ANSWERS: 3
  • There are no actual limits imposed by any State other than a maximum limit without a special permit. States realize that in special circumstances, something may need to be moved, which requires a special vehicle/trailer combination that exceeds the size limitations of what is normal. States are more interested in the GVW or gross weight of a vehicle than size limitations, which are few and far between. Most states are mandated that anything hauled by a semi/trailer cannot impose any limitations of anything under 48' or 28' for each of a double or triple combo. This does not necessarily mean that they exclude these, just that they may require a special permit to operate them, including fees for things like a highway patrol escort. Many commercial carriers haul mobile homes which exceed the 48' limit all the time, it is just they have to file and pay for a special permit with or without state escorts and other rules. You would have to contact your states local BMV to find out a state specific answer to your question. For information on what the Federal government says on this, go here: http://www.fmcsa.dot.gov/rulesregs/fmcsr/regs/658.13.htm
  • East of the Mississippi, trailers come in 4 standard sizes. 28 foot pups, used in double and triple configuations. 45, 48, and 53 foot dry vans. Most states do not permit these trailers to be pulled in tandem. Anything longer than a 53 foot trailer requires special permits as well as flag cars to lead and follow the truck down designated routes. There are 13 states which permit two 53 foot long trailers to be pulled in a double configuration. These combinations are called "Turnpike Doubles" and cannot leave highways/interstates. There are often drop yards on the sides of the highways in permitting states to break these sets apart. The 53' limit is due to traffic congestion and the general lack of room needed to make turns wide enough for these trailers to not run over curbs. West of the Mississippi, limits vary by state. Some states allow trailers upto and over 70 feet in length. It is the trucker's duty to know the regulations for each state that he drives through. His atlas generally has a breakdown of the laws for a quick look.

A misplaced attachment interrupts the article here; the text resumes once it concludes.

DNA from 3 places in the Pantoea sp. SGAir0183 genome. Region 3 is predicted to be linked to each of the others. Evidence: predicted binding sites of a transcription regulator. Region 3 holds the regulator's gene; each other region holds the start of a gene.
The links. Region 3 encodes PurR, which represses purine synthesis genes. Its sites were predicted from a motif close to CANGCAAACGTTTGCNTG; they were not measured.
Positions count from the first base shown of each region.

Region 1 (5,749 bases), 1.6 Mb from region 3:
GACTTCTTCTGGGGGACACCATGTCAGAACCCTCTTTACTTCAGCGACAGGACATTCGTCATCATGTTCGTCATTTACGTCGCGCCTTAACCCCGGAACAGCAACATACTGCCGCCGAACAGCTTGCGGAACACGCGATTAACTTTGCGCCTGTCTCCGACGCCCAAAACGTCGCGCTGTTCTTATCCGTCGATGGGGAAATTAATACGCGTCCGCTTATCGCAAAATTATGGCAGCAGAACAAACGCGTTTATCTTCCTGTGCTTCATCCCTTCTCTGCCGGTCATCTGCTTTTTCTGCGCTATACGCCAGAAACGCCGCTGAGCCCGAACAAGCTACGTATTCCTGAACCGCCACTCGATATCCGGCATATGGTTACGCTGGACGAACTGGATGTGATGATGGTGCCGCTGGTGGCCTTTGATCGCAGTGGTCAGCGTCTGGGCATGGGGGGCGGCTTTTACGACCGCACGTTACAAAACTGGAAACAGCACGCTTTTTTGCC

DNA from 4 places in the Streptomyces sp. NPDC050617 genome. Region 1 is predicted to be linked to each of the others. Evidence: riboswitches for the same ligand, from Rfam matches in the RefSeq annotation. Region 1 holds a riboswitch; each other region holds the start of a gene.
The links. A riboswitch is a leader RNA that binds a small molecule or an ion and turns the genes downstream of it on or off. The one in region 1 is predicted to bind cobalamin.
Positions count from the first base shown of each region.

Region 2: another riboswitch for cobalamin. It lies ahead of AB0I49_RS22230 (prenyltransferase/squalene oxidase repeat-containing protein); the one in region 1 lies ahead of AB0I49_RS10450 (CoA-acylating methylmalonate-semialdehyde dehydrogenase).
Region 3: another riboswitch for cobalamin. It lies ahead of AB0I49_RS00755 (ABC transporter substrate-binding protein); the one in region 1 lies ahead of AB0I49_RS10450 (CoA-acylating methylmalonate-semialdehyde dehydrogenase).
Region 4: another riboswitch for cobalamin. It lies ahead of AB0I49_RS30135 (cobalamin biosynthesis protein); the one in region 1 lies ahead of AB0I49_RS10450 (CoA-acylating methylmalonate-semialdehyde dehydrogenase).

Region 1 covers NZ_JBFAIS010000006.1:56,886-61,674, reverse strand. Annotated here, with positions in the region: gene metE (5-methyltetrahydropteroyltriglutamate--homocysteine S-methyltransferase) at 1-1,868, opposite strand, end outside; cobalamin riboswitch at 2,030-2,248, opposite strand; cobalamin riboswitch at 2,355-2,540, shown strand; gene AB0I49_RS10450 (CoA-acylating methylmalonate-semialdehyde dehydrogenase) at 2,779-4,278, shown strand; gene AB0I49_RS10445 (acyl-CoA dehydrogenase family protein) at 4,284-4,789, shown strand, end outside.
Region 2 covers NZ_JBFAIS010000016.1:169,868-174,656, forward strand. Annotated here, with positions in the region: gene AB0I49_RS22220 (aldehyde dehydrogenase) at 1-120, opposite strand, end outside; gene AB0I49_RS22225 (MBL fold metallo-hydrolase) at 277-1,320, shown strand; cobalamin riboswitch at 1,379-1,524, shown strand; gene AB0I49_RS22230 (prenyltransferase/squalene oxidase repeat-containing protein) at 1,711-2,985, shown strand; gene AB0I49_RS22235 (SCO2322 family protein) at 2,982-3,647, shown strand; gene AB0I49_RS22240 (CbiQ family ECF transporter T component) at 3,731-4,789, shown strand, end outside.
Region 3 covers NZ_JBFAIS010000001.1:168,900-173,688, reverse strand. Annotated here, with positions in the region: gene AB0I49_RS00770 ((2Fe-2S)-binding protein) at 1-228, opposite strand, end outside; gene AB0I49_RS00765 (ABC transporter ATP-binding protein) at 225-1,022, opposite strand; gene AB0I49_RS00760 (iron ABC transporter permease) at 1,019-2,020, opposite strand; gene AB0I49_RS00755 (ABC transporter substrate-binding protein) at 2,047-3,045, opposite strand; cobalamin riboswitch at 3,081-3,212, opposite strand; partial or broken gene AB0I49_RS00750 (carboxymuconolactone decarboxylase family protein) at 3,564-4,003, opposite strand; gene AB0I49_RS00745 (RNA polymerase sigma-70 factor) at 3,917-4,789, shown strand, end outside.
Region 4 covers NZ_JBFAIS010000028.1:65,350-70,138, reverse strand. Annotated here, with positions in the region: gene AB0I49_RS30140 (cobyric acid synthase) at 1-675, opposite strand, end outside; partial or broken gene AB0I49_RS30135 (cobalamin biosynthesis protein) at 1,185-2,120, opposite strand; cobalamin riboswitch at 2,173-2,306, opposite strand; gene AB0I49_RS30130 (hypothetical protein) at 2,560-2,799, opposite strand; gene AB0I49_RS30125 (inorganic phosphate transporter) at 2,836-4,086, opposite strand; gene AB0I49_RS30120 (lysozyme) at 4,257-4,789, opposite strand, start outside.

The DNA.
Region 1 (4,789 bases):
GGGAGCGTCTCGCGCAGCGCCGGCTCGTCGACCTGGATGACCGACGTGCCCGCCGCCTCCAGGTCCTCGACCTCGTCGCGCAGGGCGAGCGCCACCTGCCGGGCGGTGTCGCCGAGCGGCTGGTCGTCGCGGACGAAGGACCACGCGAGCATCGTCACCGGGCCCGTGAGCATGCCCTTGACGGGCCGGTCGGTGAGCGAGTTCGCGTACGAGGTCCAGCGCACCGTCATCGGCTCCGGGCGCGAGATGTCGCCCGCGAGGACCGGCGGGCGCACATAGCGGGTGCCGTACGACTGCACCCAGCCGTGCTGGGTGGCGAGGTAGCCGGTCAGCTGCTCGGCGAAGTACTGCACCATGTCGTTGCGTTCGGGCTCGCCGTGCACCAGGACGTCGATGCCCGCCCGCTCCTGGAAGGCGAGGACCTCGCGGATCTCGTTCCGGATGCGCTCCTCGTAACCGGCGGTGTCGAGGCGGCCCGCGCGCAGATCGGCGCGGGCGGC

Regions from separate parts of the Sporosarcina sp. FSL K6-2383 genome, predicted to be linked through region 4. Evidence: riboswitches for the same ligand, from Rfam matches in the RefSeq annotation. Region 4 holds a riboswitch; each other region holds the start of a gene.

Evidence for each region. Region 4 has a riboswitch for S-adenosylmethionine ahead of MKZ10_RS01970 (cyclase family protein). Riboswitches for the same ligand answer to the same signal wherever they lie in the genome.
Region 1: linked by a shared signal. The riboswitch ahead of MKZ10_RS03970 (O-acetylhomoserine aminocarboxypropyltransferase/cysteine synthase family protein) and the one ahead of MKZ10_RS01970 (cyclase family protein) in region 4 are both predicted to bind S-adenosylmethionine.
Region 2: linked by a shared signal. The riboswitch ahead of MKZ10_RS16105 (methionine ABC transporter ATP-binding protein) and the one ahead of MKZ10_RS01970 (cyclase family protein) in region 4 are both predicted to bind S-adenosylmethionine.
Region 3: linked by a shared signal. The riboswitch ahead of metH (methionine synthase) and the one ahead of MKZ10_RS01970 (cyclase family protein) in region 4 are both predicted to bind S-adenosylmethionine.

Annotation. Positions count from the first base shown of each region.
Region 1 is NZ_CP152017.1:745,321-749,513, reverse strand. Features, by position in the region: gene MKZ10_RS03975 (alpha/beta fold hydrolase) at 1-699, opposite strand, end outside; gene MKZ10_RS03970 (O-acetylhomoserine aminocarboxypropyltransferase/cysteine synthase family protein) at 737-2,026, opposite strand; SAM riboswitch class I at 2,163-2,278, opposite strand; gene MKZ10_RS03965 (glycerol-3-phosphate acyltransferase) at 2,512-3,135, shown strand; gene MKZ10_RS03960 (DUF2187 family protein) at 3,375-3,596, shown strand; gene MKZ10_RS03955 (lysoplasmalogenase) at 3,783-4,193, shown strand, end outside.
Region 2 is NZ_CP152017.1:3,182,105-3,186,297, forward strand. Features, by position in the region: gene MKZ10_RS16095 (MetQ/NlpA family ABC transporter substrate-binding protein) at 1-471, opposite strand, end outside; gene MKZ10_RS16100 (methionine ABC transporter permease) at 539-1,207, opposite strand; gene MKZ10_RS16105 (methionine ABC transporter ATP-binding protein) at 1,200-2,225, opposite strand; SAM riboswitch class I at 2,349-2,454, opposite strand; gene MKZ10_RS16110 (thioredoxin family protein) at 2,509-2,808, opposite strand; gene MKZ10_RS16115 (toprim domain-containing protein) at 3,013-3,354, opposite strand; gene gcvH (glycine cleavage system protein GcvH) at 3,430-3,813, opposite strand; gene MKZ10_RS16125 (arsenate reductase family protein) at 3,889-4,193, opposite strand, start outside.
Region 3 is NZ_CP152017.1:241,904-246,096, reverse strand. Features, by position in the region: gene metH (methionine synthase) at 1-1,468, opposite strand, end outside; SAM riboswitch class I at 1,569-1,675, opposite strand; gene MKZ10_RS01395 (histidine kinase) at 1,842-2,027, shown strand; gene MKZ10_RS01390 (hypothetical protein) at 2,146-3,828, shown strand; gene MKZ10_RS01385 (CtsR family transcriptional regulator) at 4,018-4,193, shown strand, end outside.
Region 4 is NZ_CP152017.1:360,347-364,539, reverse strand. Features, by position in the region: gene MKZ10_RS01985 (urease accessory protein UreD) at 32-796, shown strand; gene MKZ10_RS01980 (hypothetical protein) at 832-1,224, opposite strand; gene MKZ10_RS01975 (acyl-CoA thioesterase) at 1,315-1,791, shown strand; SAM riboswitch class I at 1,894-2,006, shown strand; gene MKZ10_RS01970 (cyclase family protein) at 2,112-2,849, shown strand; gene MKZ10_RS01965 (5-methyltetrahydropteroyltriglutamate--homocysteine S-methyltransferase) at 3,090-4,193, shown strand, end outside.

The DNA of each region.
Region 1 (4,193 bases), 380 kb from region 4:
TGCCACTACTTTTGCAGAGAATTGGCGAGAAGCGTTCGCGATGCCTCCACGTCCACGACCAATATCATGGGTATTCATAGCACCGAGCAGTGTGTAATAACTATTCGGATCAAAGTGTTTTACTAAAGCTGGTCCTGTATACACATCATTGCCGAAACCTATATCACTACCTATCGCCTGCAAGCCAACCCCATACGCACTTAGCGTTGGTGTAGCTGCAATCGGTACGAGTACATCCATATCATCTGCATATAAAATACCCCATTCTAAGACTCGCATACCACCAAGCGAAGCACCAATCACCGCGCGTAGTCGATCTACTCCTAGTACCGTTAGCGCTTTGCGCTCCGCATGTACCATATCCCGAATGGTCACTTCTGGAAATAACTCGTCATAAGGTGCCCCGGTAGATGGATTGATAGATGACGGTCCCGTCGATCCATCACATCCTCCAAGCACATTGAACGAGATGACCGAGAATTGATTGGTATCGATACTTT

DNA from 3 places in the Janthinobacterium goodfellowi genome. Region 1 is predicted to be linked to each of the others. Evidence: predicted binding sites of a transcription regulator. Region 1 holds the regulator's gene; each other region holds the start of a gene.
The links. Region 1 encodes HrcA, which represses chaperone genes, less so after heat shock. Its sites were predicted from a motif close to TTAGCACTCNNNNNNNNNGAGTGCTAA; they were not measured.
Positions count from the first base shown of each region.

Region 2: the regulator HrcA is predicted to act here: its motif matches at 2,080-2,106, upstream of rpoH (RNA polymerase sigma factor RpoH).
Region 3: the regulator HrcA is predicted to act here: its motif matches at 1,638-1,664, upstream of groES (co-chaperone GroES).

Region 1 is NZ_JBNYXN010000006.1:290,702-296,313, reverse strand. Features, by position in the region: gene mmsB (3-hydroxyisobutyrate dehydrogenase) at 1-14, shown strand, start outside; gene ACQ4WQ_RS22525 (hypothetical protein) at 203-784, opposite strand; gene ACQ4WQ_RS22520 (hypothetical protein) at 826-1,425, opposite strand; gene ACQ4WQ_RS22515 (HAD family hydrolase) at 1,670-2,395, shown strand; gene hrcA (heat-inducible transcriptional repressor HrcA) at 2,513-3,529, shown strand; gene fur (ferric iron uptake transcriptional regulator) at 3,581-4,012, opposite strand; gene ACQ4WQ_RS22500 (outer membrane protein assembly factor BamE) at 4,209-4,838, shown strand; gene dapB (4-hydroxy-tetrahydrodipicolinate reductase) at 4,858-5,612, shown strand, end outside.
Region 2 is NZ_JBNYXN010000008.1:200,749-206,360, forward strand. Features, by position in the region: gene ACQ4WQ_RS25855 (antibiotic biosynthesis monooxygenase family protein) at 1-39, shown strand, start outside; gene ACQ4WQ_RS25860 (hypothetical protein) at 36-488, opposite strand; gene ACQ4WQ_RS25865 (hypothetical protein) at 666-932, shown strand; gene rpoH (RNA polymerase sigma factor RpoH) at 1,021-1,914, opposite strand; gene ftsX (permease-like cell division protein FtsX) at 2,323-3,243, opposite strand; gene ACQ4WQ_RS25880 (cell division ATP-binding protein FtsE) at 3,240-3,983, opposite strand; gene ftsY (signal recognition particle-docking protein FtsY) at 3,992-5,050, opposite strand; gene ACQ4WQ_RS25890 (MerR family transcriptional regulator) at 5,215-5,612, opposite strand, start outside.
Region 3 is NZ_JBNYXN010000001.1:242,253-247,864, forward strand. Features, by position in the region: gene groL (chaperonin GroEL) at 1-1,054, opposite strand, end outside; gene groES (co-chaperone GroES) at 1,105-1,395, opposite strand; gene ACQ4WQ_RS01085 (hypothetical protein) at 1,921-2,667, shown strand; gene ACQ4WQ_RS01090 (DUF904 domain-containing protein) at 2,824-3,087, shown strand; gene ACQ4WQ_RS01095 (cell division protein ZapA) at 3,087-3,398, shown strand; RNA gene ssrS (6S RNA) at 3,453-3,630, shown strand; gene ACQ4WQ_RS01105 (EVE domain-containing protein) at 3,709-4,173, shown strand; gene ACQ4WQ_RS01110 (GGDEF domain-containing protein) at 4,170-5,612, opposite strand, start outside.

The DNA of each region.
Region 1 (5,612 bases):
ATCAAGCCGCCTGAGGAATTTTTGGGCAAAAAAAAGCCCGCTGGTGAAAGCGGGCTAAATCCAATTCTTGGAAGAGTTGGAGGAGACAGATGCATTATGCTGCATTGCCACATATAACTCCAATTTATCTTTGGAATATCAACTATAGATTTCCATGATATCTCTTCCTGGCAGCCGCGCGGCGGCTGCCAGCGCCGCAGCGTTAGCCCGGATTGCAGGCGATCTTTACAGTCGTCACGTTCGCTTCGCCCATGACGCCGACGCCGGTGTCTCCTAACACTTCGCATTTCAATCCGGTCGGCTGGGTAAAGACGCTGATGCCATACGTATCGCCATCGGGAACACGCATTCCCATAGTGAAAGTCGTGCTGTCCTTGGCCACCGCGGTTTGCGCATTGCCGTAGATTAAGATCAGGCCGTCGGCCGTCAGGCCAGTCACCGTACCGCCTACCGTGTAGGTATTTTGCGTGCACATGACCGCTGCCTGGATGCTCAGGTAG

• The 53 ft (16.2 m) limit on single trailers applies in Canada, although each province has its own regulations. Multiple trailer configurations are also permitted, with the maximum combined length of the trailers ranging from 20 to 25 m (65.6 to 82 ft), depending on the province. You will find that intermodal containers are produced to fit common trailer lengths in various countries. Transport trucks may carry several containers at once, depending on their size. Container lengths include: 10, 20, 24, 28, 40, 44, 45, 46, 48, 53, and 56 feet.

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